Cannes Film Festival 2021: few women directors in running for Palme d’Or, the top prize – it’s embarrassing, critic says
- Of the 24 films in competition for the prestigious Palme d’Or at this year’s festival, only four are directed by women
- Cannes organisers insist they choose films on merit, taking no account of race, gender or nationality
With just four films directed by women among the 24 in competition for the Palme d’Or, a familiar script is playing out at the Cannes Film Festival.
Only one woman has ever won the Palme d’Or, the film industry’s most prestigious prize – Jane Campion for The Piano in 1993.
Debates over whether to blame the festival’s selection committee, or the wider film industry, have become as routine as sunshine and champagne on the Promenade de la Croisette.
This year’s edition can at least boast a more balanced list when the other sections of the festival are included, with some 40 women presenting films this year.
Three of the four women in the main competition are French: Mia Hansen-Love (Bergman Island), Catherine Corsini (The Divide) and Julia Ducournau (Titane), along with Hungary’s Ildikó Enyedi (The Story of My Wife).
Cannes organisers insist they choose films on merit, taking no account of race, gender or nationality. But certain (male) art house luminaries and Cannes regulars are practically guaranteed a slot, even when their films turn out to be awful.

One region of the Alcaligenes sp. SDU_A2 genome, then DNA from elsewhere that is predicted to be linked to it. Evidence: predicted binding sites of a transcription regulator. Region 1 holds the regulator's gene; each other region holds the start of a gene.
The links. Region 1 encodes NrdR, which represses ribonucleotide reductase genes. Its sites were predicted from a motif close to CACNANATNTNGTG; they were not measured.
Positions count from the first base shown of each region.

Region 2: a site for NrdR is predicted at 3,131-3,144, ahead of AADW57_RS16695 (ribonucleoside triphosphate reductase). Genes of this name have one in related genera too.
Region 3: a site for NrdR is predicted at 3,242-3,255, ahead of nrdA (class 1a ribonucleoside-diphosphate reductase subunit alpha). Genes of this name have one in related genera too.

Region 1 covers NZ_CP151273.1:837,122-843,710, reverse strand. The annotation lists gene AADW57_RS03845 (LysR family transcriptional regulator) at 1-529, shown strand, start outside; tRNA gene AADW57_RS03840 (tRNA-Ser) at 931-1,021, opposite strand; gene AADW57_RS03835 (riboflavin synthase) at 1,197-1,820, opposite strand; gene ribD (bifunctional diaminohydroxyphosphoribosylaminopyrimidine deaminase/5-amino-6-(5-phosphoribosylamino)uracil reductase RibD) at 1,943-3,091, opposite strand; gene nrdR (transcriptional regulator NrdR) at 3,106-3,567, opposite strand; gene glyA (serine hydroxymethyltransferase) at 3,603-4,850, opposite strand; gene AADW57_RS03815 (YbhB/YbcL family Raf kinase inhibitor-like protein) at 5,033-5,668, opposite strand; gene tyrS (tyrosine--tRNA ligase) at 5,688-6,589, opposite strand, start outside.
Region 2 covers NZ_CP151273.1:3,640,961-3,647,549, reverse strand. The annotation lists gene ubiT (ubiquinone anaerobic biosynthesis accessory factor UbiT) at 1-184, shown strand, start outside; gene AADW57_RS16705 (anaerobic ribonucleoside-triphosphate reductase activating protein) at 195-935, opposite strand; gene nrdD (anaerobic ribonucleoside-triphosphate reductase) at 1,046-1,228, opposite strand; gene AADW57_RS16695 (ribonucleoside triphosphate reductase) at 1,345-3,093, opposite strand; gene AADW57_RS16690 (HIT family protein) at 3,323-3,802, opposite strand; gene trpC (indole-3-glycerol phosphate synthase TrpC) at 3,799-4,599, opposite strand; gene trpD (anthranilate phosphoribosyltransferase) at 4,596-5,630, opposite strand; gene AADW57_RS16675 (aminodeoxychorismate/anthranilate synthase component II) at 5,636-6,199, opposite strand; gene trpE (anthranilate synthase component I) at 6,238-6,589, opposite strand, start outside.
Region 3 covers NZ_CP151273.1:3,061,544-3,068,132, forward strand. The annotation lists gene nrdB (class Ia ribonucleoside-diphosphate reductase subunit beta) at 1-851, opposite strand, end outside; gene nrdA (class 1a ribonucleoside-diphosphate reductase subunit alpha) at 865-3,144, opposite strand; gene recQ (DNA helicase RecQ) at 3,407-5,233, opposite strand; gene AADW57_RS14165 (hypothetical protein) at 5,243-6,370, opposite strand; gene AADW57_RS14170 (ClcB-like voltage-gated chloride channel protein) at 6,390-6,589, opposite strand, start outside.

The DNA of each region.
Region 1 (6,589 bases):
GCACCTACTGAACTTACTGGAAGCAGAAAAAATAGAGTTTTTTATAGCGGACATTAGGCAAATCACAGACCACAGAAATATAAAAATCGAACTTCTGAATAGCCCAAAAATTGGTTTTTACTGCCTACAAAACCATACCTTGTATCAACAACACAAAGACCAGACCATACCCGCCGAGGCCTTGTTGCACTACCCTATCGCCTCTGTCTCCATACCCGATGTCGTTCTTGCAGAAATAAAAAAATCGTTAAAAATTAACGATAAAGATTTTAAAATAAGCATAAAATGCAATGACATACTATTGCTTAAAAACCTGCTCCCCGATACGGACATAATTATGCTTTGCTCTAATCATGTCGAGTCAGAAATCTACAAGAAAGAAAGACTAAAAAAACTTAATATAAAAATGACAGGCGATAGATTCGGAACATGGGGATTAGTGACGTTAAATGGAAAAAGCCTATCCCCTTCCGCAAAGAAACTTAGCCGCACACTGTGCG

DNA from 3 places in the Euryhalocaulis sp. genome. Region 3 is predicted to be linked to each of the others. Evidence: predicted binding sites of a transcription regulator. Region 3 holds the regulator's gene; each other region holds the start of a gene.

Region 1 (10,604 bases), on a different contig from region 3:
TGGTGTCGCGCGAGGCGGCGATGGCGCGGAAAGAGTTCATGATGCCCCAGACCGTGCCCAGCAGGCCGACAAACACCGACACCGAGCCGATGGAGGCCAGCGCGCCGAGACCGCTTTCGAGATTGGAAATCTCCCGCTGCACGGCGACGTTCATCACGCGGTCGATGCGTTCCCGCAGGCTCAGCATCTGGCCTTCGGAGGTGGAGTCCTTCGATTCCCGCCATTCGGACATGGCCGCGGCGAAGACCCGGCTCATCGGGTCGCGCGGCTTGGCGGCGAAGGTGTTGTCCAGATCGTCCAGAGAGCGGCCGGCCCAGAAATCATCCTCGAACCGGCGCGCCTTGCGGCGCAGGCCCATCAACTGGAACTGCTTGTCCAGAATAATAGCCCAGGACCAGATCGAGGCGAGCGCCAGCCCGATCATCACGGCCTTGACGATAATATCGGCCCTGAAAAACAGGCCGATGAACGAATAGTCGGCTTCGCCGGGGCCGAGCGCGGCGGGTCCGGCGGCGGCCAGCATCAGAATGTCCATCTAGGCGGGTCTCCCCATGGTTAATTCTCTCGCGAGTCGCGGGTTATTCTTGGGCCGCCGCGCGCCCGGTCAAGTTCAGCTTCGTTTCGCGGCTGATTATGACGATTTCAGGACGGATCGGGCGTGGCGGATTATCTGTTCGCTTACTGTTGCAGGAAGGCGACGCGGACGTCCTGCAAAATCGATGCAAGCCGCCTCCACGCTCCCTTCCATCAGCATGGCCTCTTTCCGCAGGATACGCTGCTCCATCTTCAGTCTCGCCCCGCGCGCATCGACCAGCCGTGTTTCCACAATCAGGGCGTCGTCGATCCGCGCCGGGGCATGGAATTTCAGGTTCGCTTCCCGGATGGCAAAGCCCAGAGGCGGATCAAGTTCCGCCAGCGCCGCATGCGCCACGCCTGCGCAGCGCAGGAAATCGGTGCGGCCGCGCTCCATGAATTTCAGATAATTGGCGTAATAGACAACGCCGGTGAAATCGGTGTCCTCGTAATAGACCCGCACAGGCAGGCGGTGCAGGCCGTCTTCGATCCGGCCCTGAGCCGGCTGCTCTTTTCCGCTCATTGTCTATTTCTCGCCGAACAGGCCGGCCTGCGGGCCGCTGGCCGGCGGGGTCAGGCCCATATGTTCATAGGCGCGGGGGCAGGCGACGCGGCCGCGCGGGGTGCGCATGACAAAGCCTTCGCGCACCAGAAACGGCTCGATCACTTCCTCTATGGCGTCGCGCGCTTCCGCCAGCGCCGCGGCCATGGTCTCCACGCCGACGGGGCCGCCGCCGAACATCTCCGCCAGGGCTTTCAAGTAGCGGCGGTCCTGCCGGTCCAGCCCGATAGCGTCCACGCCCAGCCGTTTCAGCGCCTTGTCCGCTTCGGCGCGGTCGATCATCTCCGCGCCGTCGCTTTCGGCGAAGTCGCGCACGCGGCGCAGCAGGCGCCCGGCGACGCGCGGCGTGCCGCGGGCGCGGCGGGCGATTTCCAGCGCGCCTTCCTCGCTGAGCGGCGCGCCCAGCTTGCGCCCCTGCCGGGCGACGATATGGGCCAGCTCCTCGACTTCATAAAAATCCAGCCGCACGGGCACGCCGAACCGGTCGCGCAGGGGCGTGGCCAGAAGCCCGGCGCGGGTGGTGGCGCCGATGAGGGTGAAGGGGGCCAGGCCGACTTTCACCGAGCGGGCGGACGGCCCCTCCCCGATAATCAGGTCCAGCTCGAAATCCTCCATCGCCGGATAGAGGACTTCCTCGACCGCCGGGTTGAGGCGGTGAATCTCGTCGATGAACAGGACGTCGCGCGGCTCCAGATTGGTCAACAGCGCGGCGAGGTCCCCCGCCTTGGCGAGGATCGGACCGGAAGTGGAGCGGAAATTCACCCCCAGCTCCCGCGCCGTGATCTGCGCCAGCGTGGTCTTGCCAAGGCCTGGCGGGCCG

Campion may have been among this year’s selection if it were not for the festival’s ongoing beef with Netflix, which has produced her latest, The Power of the Dog.
“It’s no surprise that the history of the Cannes Film Festival is dominated by the celebration of male achievement when it has overwhelmingly been programmed by men,” says Sophie Monks Kaufman, co-chair of pressure group Times Up UK Critics.
Touting this year’s selection of four women as the joint best-ever with 2019 was “embarrassing”, she adds, “especially as statistically female representation is worse this year than in 2019 as the competition line-up has swollen from 21 to 24”.
They will, however, face a jury that is mostly female, including French-Senegalese director Mati Diop and actress Maggie Gyllenhaal, for the fourth time in the festival’s history.
There is more to Cannes than the main competition, however. Exactly half of the 24 films featured in the Directors’ Fortnight are by women, including a directing debut from Luàna Bajrami, who appeared in Portrait of a Lady on Fire.
The International Critics’ Week, which focuses on young directors, has seven women among its 13 entries.
There is hope this will continue, with the recent appointment of film expert Ava Cahen as the new head of the independent strand.
Born in 1986, she is the youngest person ever to hold the position and will take over after this year’s event from director Charles Tesson.
There is much to look forward to outside the competitions, too.
There is also excitement over the premiere of Charlotte Gainsbourg’s directing debut, a documentary about her mother Jane Birkin (Jane). And US actress-director Jodie Foster, of Taxi Driver and Silence of the Lambs fame, will receive an honorary Palme.
Foster did not mince her words during her last visit to Cannes in 2016, saying Hollywood studio bosses still saw women directors as “too great a risk to take”.
But she also said she opposed the idea of setting a quota for female representation.
“We’re not talking about junior executives,” she said. “We’re talking about an art form.”